In an attempt to better diversify the content on this blog I’m introducing a new series of pieces I plan to write called “Crash Course.” This is a rather casual series that will feature sporadically and will cover a wide range of topics. With each Crash Course article I’ll look at something that’s been a blind spot in my movie watching and examine a handful of movies related to said blindspot. Some of these articles will look at the works of a certain filmmaker, some will look at movies from a common franchise, and some will simply be looking at some films that all have a common theme.
Sometimes I look at the movies I will have watched recently and just think “man, I feel like a fraud.” I like to think of myself as a really hip and knowledgeable filmgoer who’s in the know about all the latest trends in world cinema but all too often I feel like I’ve taken the easy way out. Case in point, Romania is going through a really exciting film renaissance right now and I’ve missed most of it out of sheer laziness. I was sort of there for the Romanian New Wave when it started. I watched Cristi Puiu’s The Death of Mr. Lazarescu on DVD when it was still relatively new upwards of ten years ago and I also saw the great 4 Months, 3 Weeks, 2 Days in theaters back in early 2008 but that was more or less the last Romanian movie I’ve seen and it certainly isn’t for lack of interest. In my defense, a lot of the problem has been availability. These movies obviously don’t get the greatest theatrical releases stateside and all too often by the time these films finally end up on home video it feels like it’s already a little after the fact. Still, there’s no real excuse for why I haven’t caught up with any of these movies so I’ve resolved to do a little survey of all the major Romanian films I’ve missed.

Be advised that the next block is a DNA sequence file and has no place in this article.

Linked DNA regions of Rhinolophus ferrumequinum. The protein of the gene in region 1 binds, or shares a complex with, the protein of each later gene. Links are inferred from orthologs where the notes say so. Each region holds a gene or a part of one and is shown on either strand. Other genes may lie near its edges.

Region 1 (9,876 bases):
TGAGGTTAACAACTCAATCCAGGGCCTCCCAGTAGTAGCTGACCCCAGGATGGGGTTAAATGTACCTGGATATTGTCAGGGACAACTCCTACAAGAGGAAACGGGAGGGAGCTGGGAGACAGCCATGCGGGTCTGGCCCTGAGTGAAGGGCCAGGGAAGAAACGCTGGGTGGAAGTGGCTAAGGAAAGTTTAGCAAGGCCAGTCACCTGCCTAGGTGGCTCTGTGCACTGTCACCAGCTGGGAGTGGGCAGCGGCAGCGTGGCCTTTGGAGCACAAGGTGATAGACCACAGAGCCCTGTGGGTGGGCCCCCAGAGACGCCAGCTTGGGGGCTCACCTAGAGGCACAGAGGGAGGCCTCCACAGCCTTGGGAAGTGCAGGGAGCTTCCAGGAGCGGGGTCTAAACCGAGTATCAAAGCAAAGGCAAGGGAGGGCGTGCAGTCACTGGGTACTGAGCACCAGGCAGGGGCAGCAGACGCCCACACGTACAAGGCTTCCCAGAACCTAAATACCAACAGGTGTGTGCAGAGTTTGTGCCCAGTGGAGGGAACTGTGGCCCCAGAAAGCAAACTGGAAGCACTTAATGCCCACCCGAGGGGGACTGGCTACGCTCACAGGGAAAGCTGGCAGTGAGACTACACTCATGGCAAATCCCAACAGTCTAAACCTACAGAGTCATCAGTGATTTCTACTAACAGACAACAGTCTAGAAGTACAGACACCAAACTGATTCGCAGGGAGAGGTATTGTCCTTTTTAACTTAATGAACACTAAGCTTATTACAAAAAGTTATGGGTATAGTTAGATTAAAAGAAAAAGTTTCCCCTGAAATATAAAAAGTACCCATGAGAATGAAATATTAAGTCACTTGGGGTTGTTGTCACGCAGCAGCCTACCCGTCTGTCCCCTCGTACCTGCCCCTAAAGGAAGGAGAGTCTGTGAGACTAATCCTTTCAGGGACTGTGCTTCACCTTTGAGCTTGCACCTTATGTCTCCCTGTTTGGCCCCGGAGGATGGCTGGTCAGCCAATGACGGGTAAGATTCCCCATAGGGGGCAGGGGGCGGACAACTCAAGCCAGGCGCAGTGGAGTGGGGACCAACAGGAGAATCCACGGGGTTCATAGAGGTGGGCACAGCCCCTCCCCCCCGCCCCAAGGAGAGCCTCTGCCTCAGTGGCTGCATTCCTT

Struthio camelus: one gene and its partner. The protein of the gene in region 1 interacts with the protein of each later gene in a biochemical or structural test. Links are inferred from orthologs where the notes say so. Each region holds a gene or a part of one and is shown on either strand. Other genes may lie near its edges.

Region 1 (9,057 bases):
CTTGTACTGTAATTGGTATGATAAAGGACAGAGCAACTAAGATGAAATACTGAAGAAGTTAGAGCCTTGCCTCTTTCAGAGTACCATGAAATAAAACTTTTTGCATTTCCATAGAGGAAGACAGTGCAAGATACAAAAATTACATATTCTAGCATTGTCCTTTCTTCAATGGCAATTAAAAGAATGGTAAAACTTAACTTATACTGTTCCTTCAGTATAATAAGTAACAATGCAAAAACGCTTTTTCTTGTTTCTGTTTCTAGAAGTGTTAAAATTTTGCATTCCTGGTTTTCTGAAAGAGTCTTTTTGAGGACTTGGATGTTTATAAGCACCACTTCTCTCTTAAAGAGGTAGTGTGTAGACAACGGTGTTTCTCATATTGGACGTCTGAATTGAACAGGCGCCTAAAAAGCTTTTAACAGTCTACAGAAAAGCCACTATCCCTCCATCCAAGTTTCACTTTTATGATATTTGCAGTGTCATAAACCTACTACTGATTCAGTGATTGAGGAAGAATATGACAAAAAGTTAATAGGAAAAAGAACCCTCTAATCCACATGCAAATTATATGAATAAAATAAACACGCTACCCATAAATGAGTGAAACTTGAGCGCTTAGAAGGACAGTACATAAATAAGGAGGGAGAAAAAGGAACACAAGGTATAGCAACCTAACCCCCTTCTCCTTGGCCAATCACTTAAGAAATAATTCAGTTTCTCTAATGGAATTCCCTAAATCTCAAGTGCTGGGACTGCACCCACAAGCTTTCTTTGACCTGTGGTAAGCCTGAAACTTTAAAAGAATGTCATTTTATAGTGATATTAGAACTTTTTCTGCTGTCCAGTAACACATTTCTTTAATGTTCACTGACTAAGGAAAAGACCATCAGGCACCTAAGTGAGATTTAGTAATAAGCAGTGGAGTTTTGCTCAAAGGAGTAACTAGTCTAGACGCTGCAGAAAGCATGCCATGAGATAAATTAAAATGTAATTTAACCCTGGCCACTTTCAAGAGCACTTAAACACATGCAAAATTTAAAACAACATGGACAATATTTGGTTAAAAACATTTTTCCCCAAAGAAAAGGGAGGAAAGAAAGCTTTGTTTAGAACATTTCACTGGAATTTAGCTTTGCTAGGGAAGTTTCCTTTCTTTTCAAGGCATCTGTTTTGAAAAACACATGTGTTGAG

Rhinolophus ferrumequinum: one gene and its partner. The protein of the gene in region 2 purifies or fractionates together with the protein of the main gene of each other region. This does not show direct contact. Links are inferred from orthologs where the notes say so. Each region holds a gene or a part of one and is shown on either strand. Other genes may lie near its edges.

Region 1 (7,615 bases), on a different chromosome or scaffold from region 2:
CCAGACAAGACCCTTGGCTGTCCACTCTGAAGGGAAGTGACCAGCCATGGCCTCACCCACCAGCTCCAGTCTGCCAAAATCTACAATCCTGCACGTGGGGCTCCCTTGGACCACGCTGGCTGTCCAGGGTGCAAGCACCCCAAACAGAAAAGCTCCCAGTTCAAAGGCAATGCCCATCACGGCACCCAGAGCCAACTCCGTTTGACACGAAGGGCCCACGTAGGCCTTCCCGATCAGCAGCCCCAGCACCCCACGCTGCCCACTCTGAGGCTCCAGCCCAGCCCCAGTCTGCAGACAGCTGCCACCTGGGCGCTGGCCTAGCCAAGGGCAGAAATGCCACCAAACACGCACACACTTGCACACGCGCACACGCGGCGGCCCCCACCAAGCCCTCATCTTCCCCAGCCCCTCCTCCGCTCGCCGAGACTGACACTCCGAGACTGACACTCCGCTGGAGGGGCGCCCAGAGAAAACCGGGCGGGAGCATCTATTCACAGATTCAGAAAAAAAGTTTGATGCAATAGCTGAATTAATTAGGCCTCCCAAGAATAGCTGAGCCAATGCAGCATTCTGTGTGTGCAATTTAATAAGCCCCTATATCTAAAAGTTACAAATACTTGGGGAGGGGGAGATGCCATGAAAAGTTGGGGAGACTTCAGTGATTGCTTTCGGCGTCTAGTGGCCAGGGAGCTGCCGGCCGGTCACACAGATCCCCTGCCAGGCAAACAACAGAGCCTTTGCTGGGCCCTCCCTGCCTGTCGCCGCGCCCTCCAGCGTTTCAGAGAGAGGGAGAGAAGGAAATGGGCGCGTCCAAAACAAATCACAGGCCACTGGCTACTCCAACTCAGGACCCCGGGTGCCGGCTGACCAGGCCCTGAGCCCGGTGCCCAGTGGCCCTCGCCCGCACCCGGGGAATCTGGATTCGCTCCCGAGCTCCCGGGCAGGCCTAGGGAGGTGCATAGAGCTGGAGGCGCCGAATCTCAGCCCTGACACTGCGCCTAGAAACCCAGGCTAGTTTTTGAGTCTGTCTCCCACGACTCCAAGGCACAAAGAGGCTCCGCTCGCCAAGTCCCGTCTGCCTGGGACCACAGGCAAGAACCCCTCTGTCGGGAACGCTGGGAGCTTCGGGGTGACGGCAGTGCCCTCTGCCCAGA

Police, Adjective (2009)